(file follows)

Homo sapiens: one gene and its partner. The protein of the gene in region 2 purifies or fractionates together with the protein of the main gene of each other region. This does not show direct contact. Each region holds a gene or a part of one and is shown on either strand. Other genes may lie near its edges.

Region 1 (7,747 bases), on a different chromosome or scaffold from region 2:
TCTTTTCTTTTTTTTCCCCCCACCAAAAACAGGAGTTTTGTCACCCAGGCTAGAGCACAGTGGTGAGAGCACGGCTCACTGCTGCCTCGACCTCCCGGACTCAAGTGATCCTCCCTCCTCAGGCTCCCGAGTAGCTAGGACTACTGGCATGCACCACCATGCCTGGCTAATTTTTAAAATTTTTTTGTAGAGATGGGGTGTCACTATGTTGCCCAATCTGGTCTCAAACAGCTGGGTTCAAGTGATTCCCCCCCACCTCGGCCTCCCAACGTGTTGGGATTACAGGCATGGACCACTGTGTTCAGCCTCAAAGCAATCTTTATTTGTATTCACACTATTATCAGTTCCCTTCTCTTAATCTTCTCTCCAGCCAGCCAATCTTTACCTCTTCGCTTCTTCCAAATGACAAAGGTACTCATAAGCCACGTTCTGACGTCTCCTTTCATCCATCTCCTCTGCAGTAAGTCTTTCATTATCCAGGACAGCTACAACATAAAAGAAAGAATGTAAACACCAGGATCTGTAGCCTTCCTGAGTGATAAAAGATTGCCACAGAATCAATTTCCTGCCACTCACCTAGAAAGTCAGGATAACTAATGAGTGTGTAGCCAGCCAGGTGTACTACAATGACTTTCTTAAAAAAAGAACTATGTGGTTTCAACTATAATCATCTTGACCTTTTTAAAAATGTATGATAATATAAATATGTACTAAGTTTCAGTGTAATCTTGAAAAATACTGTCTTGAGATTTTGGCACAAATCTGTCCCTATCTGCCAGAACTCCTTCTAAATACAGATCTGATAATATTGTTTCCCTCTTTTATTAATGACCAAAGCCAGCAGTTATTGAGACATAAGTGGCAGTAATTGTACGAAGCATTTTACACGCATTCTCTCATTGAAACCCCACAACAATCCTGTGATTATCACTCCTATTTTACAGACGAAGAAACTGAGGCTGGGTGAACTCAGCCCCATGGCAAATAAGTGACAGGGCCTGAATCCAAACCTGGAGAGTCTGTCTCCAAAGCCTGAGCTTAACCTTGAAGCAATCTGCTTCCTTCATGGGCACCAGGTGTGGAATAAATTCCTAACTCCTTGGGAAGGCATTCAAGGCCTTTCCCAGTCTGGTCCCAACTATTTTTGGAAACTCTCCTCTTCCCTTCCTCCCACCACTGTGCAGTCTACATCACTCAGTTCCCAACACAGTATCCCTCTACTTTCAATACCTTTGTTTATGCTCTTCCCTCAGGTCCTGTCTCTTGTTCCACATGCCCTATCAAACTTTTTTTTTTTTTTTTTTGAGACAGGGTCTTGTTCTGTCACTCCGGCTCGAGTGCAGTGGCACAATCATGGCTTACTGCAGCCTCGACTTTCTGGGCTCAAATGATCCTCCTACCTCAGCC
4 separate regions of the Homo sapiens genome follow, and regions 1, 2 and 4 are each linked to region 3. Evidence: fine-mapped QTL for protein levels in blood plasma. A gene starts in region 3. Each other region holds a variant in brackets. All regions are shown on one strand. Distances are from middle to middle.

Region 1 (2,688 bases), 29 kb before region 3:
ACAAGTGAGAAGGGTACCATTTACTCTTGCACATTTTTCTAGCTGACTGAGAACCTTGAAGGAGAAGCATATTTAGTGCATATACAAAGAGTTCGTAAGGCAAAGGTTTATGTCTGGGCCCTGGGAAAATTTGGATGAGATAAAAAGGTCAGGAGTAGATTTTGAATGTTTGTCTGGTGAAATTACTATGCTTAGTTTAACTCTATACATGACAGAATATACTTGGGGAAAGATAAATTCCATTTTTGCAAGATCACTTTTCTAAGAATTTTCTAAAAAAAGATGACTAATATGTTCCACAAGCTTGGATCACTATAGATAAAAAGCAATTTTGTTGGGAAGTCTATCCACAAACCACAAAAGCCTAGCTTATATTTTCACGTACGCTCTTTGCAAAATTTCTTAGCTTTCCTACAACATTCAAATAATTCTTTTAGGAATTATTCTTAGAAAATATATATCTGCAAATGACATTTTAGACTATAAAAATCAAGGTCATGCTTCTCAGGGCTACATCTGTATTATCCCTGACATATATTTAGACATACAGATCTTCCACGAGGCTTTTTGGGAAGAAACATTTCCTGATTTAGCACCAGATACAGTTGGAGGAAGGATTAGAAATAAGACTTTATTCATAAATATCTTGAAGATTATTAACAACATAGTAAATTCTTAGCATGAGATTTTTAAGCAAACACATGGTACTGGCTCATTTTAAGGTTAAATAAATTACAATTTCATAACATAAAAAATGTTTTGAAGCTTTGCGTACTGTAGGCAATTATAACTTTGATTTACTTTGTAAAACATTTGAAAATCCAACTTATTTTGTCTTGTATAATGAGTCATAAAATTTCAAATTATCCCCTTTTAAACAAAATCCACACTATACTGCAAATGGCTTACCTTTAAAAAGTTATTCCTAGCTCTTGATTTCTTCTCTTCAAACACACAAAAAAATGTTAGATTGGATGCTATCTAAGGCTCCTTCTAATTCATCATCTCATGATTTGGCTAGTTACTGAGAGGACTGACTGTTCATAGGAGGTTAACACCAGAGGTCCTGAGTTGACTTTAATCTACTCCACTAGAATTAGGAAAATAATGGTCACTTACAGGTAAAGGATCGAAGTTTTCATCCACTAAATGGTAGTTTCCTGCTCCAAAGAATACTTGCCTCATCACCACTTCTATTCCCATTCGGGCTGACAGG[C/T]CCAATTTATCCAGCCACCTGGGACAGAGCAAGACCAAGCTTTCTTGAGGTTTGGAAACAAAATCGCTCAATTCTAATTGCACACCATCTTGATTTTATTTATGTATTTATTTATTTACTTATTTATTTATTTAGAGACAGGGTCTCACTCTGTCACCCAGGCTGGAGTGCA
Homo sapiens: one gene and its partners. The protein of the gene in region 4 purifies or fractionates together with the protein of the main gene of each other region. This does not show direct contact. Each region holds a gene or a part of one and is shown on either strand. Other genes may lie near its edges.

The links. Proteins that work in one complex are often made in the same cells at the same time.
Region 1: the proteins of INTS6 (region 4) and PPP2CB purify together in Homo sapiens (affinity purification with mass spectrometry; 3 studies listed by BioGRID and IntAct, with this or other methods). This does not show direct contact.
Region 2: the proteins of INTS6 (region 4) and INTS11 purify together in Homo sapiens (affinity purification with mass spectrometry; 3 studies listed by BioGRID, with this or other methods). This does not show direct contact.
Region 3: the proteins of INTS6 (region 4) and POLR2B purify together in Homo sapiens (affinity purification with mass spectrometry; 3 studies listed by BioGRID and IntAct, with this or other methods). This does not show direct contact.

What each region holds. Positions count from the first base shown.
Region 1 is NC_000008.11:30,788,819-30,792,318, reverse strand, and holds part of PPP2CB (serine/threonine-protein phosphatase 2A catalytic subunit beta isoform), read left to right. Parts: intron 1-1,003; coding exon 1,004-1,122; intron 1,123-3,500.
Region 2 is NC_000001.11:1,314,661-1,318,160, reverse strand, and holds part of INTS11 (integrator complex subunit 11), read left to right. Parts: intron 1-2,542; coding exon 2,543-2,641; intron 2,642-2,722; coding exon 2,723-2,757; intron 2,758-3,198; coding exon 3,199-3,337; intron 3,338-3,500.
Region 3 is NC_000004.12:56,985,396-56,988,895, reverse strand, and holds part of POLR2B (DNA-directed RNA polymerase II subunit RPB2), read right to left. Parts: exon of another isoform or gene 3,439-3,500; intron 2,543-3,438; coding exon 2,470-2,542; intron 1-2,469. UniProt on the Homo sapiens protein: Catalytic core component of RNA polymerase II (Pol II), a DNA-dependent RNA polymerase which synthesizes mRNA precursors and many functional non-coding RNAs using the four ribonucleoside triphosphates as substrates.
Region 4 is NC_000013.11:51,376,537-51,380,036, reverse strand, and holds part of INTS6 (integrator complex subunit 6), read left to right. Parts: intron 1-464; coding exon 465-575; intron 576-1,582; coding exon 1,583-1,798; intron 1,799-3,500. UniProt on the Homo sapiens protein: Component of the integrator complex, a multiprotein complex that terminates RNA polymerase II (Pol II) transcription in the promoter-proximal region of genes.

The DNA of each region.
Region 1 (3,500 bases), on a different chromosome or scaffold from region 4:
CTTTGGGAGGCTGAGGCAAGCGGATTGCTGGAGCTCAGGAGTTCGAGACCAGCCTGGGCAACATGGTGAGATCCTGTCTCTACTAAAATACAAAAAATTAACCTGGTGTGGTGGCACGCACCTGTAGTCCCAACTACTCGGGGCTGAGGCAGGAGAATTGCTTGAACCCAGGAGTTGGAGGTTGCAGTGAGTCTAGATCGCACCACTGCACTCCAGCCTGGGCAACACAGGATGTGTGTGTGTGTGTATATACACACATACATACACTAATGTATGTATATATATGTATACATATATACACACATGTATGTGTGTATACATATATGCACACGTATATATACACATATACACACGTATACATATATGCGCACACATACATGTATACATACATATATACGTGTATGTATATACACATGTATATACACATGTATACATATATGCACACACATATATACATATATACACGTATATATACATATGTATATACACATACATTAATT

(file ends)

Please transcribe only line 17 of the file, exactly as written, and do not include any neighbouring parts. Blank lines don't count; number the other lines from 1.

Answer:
The DNA of each region.